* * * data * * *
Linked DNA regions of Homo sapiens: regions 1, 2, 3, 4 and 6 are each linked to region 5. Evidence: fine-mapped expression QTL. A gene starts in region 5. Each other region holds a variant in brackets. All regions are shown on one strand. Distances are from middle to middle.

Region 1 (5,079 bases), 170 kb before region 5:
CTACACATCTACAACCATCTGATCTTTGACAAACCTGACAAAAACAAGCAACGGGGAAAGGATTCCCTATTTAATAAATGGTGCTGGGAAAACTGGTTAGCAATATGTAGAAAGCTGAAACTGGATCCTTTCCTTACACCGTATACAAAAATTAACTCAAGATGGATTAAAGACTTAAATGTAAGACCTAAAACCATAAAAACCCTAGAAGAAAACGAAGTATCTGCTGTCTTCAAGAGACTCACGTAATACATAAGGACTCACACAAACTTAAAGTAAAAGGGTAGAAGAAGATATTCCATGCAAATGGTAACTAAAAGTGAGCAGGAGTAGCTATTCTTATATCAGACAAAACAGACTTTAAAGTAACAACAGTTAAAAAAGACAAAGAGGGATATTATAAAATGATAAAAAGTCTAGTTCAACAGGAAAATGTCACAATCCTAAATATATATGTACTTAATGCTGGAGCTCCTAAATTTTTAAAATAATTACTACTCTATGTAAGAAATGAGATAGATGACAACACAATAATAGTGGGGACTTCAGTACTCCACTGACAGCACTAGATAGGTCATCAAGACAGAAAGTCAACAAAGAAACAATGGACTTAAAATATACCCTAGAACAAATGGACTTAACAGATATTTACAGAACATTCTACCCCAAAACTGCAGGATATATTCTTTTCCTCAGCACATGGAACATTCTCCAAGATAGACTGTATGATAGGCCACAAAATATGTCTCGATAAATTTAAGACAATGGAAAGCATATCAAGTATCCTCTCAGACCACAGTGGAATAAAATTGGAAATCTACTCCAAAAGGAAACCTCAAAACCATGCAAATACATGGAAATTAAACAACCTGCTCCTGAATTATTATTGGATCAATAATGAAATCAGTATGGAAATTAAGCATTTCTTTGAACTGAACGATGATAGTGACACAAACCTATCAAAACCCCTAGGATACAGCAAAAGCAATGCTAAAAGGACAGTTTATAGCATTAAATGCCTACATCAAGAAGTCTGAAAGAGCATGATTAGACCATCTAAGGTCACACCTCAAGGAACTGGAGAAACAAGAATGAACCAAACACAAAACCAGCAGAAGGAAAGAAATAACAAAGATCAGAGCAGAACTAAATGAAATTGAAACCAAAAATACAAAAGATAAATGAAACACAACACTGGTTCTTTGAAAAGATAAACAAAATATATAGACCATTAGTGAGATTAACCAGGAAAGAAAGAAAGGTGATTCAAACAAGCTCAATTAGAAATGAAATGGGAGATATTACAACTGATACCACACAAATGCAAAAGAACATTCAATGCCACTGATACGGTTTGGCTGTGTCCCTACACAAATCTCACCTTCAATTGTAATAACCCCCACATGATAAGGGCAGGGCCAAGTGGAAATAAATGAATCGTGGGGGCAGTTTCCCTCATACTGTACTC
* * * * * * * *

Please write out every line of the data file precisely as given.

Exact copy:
Linked DNA regions of Homo sapiens: regions 1, 2, 3, 4 and 6 are each linked to region 5. Evidence: fine-mapped expression QTL. A gene starts in region 5. Each other region holds a variant in brackets. All regions are shown on one strand. Distances are from middle to middle.

Region 1 (5,079 bases), 170 kb before region 5:
CTACACATCTACAACCATCTGATCTTTGACAAACCTGACAAAAACAAGCAACGGGGAAAGGATTCCCTATTTAATAAATGGTGCTGGGAAAACTGGTTAGCAATATGTAGAAAGCTGAAACTGGATCCTTTCCTTACACCGTATACAAAAATTAACTCAAGATGGATTAAAGACTTAAATGTAAGACCTAAAACCATAAAAACCCTAGAAGAAAACGAAGTATCTGCTGTCTTCAAGAGACTCACGTAATACATAAGGACTCACACAAACTTAAAGTAAAAGGGTAGAAGAAGATATTCCATGCAAATGGTAACTAAAAGTGAGCAGGAGTAGCTATTCTTATATCAGACAAAACAGACTTTAAAGTAACAACAGTTAAAAAAGACAAAGAGGGATATTATAAAATGATAAAAAGTCTAGTTCAACAGGAAAATGTCACAATCCTAAATATATATGTACTTAATGCTGGAGCTCCTAAATTTTTAAAATAATTACTACTCTATGTAAGAAATGAGATAGATGACAACACAATAATAGTGGGGACTTCAGTACTCCACTGACAGCACTAGATAGGTCATCAAGACAGAAAGTCAACAAAGAAACAATGGACTTAAAATATACCCTAGAACAAATGGACTTAACAGATATTTACAGAACATTCTACCCCAAAACTGCAGGATATATTCTTTTCCTCAGCACATGGAACATTCTCCAAGATAGACTGTATGATAGGCCACAAAATATGTCTCGATAAATTTAAGACAATGGAAAGCATATCAAGTATCCTCTCAGACCACAGTGGAATAAAATTGGAAATCTACTCCAAAAGGAAACCTCAAAACCATGCAAATACATGGAAATTAAACAACCTGCTCCTGAATTATTATTGGATCAATAATGAAATCAGTATGGAAATTAAGCATTTCTTTGAACTGAACGATGATAGTGACACAAACCTATCAAAACCCCTAGGATACAGCAAAAGCAATGCTAAAAGGACAGTTTATAGCATTAAATGCCTACATCAAGAAGTCTGAAAGAGCATGATTAGACCATCTAAGGTCACACCTCAAGGAACTGGAGAAACAAGAATGAACCAAACACAAAACCAGCAGAAGGAAAGAAATAACAAAGATCAGAGCAGAACTAAATGAAATTGAAACCAAAAATACAAAAGATAAATGAAACACAACACTGGTTCTTTGAAAAGATAAACAAAATATATAGACCATTAGTGAGATTAACCAGGAAAGAAAGAAAGGTGATTCAAACAAGCTCAATTAGAAATGAAATGGGAGATATTACAACTGATACCACACAAATGCAAAAGAACATTCAATGCCACTGATACGGTTTGGCTGTGTCCCTACACAAATCTCACCTTCAATTGTAATAACCCCCACATGATAAGGGCAGGGCCAAGTGGAAATAAATGAATCGTGGGGGCAGTTTCCCTCATACTGTACTC